The noise power per subcarrier estimator 18 processes the received signal points and the reconstructed signal points to estimate the noise power associated with the various subcarriers of the system. In at least one embodiment, estimates are determined based on a single received OFDM symbol. In other embodiments, the estimates are averaged over a number of received OFDM symbols. For example, in one approach, the following equation is used to perform the noise power per subcarrier estimation: σ k 2 = 1 N - 1 i = 1 N D k , i - R k , i 2
where k is the subcarrier index, i is the OFDM symbol number, Rk,i is the received and equalized signal point, Dk,i is the reconstructed (decoded) signal point, and N is the number of OFDM symbols used for averaging. It is assumed in the above equation that the frequency domain channel transfer function has been estimated and the received signal has been equalized (so that, for example, the average received signal power is equal to unity and the value of noise power per subcarrier estimated with the equation coincides with the value of noise to signal ratio (NSR) per subcarrier). In at least one embodiment of the invention, smoothing is performed in the frequency domain across a group of neighboring subcarriers to improve the noise power per subcarrier estimation. To perform this smoothing, as a first step, the average normalized noise power for the group of subcarriers may be calculated using the following equation: σ ~ norm , k 2 = l = k - N s / 2 N s / 2 w ( l ) λ l 2 ( 1 N - 1 i = 1 N D l , i - R l , i 2 )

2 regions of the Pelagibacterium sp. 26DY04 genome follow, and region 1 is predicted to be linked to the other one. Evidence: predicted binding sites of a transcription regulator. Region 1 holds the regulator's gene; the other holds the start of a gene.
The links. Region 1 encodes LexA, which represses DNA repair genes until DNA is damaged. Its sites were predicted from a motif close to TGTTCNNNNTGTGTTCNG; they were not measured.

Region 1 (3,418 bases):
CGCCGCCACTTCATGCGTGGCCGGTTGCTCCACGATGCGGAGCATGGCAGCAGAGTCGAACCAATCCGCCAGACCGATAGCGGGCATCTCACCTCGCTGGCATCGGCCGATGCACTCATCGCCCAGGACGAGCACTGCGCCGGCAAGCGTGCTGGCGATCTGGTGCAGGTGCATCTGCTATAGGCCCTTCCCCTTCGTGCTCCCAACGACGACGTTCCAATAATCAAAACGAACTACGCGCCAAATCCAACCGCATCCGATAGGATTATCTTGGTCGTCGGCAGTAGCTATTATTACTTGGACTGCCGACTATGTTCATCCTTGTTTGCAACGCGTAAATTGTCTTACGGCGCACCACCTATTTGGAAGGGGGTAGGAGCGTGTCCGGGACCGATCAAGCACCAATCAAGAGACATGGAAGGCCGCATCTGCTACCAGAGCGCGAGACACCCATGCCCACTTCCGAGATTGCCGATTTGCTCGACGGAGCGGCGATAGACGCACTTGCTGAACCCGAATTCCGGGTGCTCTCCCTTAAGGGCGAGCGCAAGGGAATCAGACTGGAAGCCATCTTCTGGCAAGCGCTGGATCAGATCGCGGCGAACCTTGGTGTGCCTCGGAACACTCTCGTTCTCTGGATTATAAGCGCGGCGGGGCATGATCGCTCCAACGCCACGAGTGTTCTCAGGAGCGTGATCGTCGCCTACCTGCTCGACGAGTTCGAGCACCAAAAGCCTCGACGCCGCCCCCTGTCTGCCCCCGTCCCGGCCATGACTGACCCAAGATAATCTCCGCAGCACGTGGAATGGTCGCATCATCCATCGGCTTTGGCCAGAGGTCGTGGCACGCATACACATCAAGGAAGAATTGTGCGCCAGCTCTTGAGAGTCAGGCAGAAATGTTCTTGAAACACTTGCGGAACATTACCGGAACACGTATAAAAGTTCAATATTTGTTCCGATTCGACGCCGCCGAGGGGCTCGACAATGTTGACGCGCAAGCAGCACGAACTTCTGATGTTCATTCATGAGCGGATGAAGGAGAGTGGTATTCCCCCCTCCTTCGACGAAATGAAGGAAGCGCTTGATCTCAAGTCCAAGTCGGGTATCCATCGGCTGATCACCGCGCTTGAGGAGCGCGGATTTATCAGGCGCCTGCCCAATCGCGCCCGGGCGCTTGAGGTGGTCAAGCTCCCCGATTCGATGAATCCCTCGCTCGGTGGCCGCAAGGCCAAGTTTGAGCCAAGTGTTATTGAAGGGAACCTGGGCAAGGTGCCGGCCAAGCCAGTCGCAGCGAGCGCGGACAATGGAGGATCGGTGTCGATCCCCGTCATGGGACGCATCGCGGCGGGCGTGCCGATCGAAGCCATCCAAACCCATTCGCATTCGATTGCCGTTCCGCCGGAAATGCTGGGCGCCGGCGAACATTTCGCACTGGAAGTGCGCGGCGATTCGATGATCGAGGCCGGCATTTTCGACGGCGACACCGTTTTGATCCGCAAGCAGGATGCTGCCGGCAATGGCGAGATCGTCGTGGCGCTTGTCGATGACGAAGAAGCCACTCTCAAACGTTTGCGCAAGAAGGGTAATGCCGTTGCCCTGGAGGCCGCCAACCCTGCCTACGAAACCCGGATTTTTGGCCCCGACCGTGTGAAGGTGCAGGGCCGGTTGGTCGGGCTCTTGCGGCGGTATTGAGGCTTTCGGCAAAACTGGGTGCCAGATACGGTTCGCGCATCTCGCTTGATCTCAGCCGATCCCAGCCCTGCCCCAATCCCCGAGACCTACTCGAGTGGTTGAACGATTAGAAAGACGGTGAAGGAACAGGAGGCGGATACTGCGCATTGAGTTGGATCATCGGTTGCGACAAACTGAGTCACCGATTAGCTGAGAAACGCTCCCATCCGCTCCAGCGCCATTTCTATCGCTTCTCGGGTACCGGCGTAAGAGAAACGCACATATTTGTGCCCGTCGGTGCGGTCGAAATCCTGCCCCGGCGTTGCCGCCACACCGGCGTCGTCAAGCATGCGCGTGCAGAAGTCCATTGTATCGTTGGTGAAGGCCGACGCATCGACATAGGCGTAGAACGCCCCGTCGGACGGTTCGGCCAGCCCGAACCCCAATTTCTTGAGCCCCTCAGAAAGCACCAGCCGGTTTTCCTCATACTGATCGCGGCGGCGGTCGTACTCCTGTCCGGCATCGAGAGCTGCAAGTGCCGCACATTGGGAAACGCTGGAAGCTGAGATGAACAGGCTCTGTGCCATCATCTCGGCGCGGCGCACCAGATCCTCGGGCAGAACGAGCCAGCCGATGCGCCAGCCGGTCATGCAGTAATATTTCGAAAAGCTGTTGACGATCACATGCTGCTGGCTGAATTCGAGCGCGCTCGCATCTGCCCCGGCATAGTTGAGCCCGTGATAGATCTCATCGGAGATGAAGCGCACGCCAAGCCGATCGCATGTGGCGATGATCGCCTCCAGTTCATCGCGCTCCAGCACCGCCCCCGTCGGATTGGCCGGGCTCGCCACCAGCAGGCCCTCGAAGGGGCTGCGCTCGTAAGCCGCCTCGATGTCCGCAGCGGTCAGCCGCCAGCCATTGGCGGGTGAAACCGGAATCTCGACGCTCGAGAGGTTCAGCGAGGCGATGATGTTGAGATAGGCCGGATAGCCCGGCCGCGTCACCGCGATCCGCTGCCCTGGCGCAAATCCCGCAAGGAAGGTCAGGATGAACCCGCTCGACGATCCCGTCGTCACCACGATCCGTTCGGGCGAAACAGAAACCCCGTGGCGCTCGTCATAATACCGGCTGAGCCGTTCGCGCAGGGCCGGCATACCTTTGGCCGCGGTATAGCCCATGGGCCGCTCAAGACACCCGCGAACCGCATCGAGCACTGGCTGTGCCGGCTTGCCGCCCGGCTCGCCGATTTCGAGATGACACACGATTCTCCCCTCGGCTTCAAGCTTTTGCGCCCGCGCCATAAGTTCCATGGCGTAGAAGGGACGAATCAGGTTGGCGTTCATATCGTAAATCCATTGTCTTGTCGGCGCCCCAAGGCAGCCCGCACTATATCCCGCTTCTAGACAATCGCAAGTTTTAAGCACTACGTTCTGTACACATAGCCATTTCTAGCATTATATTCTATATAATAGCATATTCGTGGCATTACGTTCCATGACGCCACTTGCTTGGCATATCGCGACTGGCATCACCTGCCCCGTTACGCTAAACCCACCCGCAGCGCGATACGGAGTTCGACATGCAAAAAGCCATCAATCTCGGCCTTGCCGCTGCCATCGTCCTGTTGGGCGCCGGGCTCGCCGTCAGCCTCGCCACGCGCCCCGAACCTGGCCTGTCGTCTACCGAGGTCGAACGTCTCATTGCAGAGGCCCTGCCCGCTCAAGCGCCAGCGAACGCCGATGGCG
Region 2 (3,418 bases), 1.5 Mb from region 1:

where w(l) is a windowing function over Ns+1 subcarriers and λl is a channel transfer function value associated with the lth subcarrier. After the average normalized noise power has been calculated, the noise to signal power ratio (NSR) on each subcarrier within the group can be calculated using the following equation: σ ~ k 2 = σ ~ norm , k 2 λ k 2